Mark Rutte has come under fire from his coalition partners for saying he wanted to ‘beat up’ people who attacked emergency services workers on New Year’s Eve.
The prime minister was asked at his weekly press conference on Friday if he was considering tougher sentences to protect police, ambulance workers and fire crews on one of the busiest nights of the year. ‘Ideally I’d like to beat these people up, but you can’t do that,’ he replied.
The comments were described as ‘unworthy of a prime minister’ by Gert-Jan Segers, leader of the ChristenUnie (CU), the smallest party in the four-way coalition. ‘Sometimes you have to suppress your emotions and do the right thing.’
Segers also called on Rutte and his right-wing VVD party to back calls for tighter restrictions on fireworks at New Year, such as a restriction on ‘bangers’ (knalvuurwerk). ‘If you really want to do something, don’t just use words but go a step further,’ he said.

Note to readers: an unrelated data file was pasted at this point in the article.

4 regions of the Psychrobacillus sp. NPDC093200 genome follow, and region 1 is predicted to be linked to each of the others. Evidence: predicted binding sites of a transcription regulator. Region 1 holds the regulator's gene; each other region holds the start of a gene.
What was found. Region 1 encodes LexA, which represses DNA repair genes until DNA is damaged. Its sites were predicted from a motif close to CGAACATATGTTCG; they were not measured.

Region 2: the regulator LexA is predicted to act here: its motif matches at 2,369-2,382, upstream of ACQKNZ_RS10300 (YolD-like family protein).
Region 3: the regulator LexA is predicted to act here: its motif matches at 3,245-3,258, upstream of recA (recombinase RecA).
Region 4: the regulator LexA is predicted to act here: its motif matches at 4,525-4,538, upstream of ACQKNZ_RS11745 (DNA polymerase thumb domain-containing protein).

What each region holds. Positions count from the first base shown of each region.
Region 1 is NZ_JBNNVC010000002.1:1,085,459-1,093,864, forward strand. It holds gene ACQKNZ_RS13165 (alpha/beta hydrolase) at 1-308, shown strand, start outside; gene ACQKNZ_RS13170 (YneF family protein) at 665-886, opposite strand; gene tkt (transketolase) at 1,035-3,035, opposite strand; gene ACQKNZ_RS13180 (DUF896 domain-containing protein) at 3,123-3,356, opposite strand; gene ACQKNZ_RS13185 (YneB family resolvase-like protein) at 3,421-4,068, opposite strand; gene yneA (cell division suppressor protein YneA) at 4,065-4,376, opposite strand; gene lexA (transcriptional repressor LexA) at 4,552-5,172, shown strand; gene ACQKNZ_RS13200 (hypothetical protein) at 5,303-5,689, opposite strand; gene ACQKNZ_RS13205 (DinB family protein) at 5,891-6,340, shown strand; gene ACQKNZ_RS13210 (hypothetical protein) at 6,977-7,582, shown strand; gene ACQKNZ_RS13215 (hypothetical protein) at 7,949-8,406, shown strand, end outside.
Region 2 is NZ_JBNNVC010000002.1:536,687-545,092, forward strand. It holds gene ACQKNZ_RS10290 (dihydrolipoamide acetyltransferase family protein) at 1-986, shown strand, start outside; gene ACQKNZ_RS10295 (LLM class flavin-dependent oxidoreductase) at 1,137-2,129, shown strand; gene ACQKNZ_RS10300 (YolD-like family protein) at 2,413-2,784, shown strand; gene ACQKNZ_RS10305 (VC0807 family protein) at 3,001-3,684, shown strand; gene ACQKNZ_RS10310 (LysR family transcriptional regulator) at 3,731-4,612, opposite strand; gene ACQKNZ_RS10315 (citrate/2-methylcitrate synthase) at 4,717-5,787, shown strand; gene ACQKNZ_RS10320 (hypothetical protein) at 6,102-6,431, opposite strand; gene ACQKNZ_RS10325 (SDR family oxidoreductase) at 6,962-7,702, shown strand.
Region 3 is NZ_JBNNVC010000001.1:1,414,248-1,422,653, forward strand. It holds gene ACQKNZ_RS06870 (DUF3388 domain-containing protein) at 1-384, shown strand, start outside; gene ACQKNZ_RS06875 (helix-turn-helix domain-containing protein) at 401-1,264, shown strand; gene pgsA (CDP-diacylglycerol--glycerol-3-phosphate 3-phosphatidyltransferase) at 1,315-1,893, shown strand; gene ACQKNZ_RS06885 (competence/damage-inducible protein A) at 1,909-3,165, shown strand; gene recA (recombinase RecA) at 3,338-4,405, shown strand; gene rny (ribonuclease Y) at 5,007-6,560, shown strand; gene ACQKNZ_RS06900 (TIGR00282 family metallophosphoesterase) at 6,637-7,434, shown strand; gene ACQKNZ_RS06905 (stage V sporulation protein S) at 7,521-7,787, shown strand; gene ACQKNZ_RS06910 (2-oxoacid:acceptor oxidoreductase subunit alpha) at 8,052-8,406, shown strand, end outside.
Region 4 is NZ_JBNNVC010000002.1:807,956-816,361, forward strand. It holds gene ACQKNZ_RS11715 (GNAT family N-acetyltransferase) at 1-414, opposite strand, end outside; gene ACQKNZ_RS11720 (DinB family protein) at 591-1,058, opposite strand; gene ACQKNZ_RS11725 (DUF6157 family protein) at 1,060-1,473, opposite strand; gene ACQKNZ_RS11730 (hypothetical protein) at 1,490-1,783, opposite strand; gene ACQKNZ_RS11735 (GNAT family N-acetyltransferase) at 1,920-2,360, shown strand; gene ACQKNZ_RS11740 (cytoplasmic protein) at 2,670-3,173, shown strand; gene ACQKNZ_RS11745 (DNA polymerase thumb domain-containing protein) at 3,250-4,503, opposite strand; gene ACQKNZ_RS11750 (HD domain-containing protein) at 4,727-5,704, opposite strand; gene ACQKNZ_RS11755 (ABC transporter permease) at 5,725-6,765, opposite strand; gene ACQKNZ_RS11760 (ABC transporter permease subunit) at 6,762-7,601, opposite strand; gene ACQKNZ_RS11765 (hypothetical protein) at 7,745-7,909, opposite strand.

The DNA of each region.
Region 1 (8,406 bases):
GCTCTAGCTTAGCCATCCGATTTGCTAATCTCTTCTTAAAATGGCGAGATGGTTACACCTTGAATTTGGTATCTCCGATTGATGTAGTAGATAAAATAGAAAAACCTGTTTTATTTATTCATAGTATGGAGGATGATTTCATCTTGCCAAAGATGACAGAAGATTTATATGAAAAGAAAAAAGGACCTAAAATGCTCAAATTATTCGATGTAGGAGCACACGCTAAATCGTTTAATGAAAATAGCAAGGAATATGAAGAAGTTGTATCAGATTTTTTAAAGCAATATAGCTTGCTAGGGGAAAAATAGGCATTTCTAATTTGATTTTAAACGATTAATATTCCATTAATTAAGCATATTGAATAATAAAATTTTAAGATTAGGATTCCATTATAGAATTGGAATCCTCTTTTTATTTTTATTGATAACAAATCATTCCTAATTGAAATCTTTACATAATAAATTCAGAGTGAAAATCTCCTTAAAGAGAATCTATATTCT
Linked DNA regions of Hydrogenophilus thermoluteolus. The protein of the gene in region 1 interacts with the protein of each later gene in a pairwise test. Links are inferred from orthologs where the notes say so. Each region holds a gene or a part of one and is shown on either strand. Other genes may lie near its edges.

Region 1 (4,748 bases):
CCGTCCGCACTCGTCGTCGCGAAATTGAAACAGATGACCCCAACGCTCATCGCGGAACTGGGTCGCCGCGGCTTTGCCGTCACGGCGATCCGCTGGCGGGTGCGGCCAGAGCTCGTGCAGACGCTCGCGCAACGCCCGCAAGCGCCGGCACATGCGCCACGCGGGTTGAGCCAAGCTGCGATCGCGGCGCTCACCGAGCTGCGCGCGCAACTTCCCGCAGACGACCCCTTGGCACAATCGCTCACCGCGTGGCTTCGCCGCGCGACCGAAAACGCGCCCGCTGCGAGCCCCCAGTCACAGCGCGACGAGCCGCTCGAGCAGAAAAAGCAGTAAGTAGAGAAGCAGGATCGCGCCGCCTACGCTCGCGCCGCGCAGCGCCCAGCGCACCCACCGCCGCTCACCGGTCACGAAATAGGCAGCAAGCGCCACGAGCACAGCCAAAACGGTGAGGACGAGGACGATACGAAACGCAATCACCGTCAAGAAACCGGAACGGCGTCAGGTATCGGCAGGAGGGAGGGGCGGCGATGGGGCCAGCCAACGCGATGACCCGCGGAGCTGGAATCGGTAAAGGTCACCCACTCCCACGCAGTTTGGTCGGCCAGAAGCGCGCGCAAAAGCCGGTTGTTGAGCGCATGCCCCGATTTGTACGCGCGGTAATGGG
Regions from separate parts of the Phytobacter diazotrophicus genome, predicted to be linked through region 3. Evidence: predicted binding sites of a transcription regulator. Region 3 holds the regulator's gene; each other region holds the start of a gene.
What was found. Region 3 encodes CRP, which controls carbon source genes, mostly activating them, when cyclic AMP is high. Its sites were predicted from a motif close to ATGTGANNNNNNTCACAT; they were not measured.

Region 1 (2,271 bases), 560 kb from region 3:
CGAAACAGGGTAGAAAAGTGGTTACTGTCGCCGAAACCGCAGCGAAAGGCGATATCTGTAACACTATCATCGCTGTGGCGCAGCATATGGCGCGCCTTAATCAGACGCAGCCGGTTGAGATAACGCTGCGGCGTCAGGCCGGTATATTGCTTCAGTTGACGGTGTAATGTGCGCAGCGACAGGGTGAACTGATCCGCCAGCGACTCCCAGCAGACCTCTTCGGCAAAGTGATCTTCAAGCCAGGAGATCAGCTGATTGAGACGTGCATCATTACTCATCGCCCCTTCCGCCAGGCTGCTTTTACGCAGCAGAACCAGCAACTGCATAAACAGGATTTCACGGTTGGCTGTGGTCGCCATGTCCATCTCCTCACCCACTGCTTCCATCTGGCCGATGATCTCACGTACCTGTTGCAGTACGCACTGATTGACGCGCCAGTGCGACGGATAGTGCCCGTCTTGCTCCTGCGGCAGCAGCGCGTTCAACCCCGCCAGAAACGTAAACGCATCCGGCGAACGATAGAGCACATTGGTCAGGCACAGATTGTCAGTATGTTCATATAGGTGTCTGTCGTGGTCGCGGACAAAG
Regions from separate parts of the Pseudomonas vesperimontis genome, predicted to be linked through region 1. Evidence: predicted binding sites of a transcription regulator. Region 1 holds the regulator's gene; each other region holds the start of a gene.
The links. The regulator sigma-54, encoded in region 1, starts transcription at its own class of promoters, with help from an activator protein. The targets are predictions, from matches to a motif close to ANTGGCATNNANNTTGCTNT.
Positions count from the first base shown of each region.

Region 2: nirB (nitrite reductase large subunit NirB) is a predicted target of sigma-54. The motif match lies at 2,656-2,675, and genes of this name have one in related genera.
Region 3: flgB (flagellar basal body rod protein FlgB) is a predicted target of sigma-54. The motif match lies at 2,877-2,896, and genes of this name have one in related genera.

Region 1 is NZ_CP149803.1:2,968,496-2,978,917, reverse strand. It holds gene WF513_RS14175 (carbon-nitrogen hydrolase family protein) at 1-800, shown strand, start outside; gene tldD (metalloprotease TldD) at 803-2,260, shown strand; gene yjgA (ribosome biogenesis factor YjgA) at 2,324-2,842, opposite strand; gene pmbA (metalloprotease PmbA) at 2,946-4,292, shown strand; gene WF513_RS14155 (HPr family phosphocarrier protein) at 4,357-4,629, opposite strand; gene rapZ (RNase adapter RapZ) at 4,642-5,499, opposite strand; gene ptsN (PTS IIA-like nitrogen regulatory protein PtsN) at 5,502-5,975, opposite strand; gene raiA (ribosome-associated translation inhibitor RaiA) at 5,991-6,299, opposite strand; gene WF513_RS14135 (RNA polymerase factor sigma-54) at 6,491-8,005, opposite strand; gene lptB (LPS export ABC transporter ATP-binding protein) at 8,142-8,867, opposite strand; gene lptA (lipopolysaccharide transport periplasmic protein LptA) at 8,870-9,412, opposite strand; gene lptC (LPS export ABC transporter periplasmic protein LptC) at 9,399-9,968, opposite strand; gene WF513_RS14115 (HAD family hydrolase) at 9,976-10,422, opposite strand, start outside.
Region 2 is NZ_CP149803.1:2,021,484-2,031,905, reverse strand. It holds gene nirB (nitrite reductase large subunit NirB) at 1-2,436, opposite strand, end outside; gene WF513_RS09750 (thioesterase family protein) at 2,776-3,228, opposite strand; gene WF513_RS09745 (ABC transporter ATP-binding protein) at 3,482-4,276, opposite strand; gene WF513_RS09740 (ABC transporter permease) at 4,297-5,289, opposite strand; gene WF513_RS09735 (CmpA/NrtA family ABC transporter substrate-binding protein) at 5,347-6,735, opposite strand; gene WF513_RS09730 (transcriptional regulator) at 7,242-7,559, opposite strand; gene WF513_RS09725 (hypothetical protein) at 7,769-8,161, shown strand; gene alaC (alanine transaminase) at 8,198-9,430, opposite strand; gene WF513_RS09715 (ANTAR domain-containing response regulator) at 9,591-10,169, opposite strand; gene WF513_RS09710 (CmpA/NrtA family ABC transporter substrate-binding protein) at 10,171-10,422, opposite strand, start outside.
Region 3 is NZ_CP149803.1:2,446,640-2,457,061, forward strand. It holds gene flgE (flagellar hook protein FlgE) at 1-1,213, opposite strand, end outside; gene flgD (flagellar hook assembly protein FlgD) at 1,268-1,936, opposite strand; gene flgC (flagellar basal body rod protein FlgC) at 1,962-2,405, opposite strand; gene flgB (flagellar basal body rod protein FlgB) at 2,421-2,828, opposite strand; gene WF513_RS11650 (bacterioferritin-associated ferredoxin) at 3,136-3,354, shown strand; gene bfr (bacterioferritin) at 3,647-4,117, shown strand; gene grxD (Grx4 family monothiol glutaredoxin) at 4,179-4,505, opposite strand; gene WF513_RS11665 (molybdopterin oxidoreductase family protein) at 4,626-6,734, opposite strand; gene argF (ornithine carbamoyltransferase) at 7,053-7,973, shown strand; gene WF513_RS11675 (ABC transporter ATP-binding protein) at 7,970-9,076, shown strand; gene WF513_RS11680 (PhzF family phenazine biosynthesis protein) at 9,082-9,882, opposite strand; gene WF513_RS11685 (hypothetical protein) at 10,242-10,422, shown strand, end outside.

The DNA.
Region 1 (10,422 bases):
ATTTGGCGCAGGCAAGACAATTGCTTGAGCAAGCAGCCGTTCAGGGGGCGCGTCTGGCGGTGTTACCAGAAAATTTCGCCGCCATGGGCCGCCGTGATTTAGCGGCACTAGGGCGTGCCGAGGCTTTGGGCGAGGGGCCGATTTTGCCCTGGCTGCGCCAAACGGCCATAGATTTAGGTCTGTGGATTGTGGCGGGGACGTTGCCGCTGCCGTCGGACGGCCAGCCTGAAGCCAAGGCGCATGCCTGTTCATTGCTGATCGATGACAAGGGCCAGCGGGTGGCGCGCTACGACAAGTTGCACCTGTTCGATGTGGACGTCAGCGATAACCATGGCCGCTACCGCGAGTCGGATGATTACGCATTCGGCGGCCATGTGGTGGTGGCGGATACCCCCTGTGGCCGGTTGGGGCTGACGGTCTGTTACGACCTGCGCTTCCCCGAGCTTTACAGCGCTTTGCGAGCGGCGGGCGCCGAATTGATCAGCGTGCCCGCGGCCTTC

Christian Democrat leader Sybrand Buma also said Rutte should concentrate on ‘making sure police and emergency services staff are protected… and not insinuate that people can settle scores themselves.’
Police union ACP was also critical of the prime minster’s blunt language. ‘It doesn’t make the problem any smaller,’ said chairman Gerrit van de Kamp. ‘ What would help is if he agrees to a nationwide ban on firework sales.’
In total 328 people were arrested during the night of New Year’s Eve and there were 59 attacks on police officers, according to official figures. Emergency services were called out more than 3,000 times, a 50% rise.
Rutte declined to apologise for his comments when they were raised during an hour-long interview on TV show Buitenhof on Sunday. ‘I felt the emotion,’ he said. ‘I think that people in the street will get it because they feel it too.’
Several commentators noted that the remarks were consistent with Rutte’s tendency to be more plain speaking in the run-up to elections. The next elections to the provincial assemblies are being held in March and will determine the make-up of the senate for the next four years. Opinion polls suggest the coalition will lose its majority in the upper house.
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